Disease Prevention Current Affairs - 2020
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The study of DBT and NII have found that women having chickenpox infection may transmit their infection to babies during their pregnancy. This stimulates babies’ immunity and protects them. A person being infected by the virus and treated gains immunity lifelong. This immunity is transferred to babies during pregnancy. Also, if a mother was vaccinated in her childhood, she is said to be immune to the disease. Research says that this immunity is transferred to the child as well.
Highlights of the study
The researchers of National Institute of Immunology (NII) and Department of Biotechnology (DBT) found that the transfer of viral DNA from mother to child during their pregnancy is long lasting. Currently, it is understood that mothers transfer several antibodies to babies that lasts for 12 to 15 months. However, the new study says that this scenario is different in case of chickenpox. The study also showed that reactivation of chickenpox can be induced by stress of pregnancy.
It is a highly contagious disease caused by Varicella Zoster Virus. According to WHO, around 140 million people are affected by the disease all over the world annually. In developed countries, incidence of the disease is 16 cases per 1000 people. Out of these, 90% of the cases are reported in children.
Tags: Department of Biotechnology (DBT) • Disease Prevention • Diseases • Health • National Institute of Immunology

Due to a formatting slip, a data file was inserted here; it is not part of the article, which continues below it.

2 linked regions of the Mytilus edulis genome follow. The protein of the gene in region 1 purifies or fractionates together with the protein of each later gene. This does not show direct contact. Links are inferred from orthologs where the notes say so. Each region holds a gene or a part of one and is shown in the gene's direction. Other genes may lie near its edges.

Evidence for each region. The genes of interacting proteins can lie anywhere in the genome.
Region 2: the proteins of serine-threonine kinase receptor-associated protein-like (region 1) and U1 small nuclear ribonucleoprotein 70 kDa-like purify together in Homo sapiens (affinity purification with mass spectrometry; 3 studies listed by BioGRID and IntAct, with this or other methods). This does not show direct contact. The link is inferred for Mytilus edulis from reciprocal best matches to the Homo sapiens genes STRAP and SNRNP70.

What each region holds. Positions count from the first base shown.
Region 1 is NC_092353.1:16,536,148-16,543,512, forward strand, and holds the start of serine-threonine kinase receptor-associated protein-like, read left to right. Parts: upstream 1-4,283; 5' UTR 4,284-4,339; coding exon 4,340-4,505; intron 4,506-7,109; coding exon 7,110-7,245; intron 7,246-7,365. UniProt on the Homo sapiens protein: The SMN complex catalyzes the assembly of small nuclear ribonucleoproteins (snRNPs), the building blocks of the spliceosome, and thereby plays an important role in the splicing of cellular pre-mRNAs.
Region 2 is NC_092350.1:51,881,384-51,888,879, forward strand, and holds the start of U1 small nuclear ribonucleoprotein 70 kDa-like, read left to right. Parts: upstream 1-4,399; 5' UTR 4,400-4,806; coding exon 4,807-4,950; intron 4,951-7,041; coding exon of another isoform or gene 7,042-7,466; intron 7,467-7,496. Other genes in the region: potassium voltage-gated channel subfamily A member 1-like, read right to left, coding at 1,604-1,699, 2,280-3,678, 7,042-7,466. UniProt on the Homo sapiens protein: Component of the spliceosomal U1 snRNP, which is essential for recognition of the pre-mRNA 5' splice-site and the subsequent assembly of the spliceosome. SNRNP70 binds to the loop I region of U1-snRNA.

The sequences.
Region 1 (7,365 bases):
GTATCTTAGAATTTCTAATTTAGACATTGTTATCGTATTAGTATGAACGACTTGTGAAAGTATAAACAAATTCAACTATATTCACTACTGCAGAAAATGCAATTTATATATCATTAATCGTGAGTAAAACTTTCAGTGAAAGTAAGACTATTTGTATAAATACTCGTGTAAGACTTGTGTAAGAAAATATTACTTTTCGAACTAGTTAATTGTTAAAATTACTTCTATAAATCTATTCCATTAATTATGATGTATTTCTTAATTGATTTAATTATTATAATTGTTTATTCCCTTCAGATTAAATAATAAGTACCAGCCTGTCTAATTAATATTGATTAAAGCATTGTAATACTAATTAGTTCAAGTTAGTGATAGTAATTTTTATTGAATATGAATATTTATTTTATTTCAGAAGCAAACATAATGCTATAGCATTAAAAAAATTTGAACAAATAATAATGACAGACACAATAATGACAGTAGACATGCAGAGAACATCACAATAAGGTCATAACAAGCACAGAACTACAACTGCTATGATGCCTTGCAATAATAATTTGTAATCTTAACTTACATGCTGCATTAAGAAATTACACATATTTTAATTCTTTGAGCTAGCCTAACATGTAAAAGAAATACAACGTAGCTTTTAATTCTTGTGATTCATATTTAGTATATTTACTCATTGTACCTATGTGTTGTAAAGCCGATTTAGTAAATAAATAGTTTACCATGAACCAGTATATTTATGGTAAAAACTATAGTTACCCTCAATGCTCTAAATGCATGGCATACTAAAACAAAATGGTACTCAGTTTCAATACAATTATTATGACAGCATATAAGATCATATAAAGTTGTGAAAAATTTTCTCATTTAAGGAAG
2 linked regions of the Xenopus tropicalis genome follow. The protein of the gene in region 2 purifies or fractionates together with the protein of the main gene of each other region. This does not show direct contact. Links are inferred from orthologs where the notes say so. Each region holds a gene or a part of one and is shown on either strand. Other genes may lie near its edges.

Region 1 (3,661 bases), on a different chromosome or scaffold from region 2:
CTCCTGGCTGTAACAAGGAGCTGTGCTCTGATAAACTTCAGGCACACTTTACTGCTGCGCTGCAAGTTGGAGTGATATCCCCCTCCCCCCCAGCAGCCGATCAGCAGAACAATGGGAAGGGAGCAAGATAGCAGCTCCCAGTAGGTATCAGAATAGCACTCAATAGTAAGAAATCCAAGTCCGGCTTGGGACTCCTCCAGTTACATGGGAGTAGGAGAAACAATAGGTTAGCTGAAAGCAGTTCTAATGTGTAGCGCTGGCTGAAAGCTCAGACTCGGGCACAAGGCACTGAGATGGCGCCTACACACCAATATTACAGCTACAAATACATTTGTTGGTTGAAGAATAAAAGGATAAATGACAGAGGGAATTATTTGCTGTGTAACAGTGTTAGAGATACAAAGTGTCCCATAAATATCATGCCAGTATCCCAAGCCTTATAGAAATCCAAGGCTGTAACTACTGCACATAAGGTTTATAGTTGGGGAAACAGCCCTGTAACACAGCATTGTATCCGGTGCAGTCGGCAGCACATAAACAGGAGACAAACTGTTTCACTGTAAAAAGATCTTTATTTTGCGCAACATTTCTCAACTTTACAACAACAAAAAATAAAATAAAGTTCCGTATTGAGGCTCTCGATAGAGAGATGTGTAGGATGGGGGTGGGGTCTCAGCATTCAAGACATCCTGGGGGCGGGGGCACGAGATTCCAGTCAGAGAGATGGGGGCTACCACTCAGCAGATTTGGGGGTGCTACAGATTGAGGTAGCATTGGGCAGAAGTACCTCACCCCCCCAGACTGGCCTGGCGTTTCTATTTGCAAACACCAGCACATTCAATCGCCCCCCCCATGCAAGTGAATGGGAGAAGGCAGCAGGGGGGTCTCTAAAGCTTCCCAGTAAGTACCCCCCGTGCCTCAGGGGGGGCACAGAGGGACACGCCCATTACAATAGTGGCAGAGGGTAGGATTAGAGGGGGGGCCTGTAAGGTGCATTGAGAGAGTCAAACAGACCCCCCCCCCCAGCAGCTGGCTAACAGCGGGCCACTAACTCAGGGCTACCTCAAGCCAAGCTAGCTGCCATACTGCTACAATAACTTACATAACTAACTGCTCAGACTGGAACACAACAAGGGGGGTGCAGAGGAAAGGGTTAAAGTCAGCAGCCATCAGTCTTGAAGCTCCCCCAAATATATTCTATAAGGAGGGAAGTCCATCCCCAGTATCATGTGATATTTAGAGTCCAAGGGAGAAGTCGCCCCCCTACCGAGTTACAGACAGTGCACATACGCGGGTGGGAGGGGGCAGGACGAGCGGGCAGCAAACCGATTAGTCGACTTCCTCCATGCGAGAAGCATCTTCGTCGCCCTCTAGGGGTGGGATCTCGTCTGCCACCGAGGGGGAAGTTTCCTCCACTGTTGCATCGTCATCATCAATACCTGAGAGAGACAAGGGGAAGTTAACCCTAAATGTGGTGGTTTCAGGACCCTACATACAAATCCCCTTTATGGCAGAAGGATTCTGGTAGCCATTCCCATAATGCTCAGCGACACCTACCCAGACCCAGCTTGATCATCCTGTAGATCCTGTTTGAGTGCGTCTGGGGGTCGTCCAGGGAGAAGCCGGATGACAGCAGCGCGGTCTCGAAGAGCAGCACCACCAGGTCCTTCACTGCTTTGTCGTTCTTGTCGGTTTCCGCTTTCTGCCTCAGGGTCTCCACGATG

Government has launched its flagship scheme ‘Intensified Mission Indradhanush 2.0’ to focus on full immunization coverage of 272 districts spread over 27 states and 652 blocks of Uttar Pradesh and Bihar among hard-to-reach and tribal populations. The Mission Indradhanush 2.0 will be carried out between December 2019 and March 2020.
Mission Indradhanush 2.0
Objective: To prevent 8 diseases under mission as well as to escalate efforts to achieve goal of attaining 90% national immunization coverage across India.
Salient features of IMI 2.0:
The Intensified Mission Indradhanush immunization drive/ activity will consist of 4 rounds of immunization over 7 working days, excluding Sundays, RI days and holidays.
It will cover vaccines for measles, tetanus, diphtheria, whooping cough, Hepatitis B, tuberculosis (Tb), meningitis and poliomyelitis. In selected areas, vaccines for Japanese encephalitis (JE) and Hemophilus influenza will also be provided. IMI would also ensure that the children under 2 years of age and pregnant women are immunized against 8 vaccine-preventable diseases.
It would include an enhanced immunization session with flexible timing, mobile session and mobilization by other departments. Enhanced focus will also be on left outs, dropouts, and resistant families & hard to reach areas. Also focusing on urban, underserved population and tribal areas.